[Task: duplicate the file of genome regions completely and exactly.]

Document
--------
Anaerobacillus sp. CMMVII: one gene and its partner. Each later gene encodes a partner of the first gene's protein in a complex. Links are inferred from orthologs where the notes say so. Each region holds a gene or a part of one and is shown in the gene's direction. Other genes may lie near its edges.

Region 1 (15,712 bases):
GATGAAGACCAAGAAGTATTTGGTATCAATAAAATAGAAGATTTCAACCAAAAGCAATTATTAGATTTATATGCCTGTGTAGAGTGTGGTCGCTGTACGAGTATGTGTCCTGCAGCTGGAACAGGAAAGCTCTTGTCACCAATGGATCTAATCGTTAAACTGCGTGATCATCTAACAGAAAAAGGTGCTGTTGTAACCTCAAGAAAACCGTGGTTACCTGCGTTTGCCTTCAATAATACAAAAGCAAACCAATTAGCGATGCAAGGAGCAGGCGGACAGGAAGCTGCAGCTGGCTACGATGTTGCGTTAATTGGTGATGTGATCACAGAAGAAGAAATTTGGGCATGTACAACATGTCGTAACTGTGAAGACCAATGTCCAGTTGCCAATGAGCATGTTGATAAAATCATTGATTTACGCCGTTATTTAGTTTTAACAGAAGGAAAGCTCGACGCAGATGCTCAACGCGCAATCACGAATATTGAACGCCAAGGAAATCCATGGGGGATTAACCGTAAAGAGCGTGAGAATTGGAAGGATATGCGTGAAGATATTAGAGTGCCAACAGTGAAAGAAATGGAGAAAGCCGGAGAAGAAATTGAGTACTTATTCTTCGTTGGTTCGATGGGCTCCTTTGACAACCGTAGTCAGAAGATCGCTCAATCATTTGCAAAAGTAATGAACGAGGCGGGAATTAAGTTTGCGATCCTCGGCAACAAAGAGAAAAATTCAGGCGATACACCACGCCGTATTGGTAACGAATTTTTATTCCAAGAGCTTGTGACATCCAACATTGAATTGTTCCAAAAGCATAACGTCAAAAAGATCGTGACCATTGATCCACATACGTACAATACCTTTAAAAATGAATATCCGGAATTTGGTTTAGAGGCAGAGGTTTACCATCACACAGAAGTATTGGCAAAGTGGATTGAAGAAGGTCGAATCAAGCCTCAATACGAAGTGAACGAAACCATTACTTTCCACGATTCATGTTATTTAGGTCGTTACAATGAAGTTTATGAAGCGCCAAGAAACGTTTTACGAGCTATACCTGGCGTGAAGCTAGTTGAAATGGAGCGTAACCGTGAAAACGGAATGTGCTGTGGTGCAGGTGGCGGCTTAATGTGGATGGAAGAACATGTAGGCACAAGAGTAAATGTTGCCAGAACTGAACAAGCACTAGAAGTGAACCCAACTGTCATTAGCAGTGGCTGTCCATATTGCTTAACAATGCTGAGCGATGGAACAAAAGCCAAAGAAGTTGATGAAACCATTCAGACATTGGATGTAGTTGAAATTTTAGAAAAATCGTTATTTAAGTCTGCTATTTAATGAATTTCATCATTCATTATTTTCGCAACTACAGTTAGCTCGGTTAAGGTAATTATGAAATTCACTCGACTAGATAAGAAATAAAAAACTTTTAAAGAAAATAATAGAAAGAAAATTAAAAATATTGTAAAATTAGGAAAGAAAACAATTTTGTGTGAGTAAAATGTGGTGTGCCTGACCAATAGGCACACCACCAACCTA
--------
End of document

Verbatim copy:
Anaerobacillus sp. CMMVII: one gene and its partner. Each later gene encodes a partner of the first gene's protein in a complex. Links are inferred from orthologs where the notes say so. Each region holds a gene or a part of one and is shown in the gene's direction. Other genes may lie near its edges.

Region 1 (15,712 bases):
GATGAAGACCAAGAAGTATTTGGTATCAATAAAATAGAAGATTTCAACCAAAAGCAATTATTAGATTTATATGCCTGTGTAGAGTGTGGTCGCTGTACGAGTATGTGTCCTGCAGCTGGAACAGGAAAGCTCTTGTCACCAATGGATCTAATCGTTAAACTGCGTGATCATCTAACAGAAAAAGGTGCTGTTGTAACCTCAAGAAAACCGTGGTTACCTGCGTTTGCCTTCAATAATACAAAAGCAAACCAATTAGCGATGCAAGGAGCAGGCGGACAGGAAGCTGCAGCTGGCTACGATGTTGCGTTAATTGGTGATGTGATCACAGAAGAAGAAATTTGGGCATGTACAACATGTCGTAACTGTGAAGACCAATGTCCAGTTGCCAATGAGCATGTTGATAAAATCATTGATTTACGCCGTTATTTAGTTTTAACAGAAGGAAAGCTCGACGCAGATGCTCAACGCGCAATCACGAATATTGAACGCCAAGGAAATCCATGGGGGATTAACCGTAAAGAGCGTGAGAATTGGAAGGATATGCGTGAAGATATTAGAGTGCCAACAGTGAAAGAAATGGAGAAAGCCGGAGAAGAAATTGAGTACTTATTCTTCGTTGGTTCGATGGGCTCCTTTGACAACCGTAGTCAGAAGATCGCTCAATCATTTGCAAAAGTAATGAACGAGGCGGGAATTAAGTTTGCGATCCTCGGCAACAAAGAGAAAAATTCAGGCGATACACCACGCCGTATTGGTAACGAATTTTTATTCCAAGAGCTTGTGACATCCAACATTGAATTGTTCCAAAAGCATAACGTCAAAAAGATCGTGACCATTGATCCACATACGTACAATACCTTTAAAAATGAATATCCGGAATTTGGTTTAGAGGCAGAGGTTTACCATCACACAGAAGTATTGGCAAAGTGGATTGAAGAAGGTCGAATCAAGCCTCAATACGAAGTGAACGAAACCATTACTTTCCACGATTCATGTTATTTAGGTCGTTACAATGAAGTTTATGAAGCGCCAAGAAACGTTTTACGAGCTATACCTGGCGTGAAGCTAGTTGAAATGGAGCGTAACCGTGAAAACGGAATGTGCTGTGGTGCAGGTGGCGGCTTAATGTGGATGGAAGAACATGTAGGCACAAGAGTAAATGTTGCCAGAACTGAACAAGCACTAGAAGTGAACCCAACTGTCATTAGCAGTGGCTGTCCATATTGCTTAACAATGCTGAGCGATGGAACAAAAGCCAAAGAAGTTGATGAAACCATTCAGACATTGGATGTAGTTGAAATTTTAGAAAAATCGTTATTTAAGTCTGCTATTTAATGAATTTCATCATTCATTATTTTCGCAACTACAGTTAGCTCGGTTAAGGTAATTATGAAATTCACTCGACTAGATAAGAAATAAAAAACTTTTAAAGAAAATAATAGAAAGAAAATTAAAAATATTGTAAAATTAGGAAAGAAAACAATTTTGTGTGAGTAAAATGTGGTGTGCCTGACCAATAGGCACACCACCAACCTA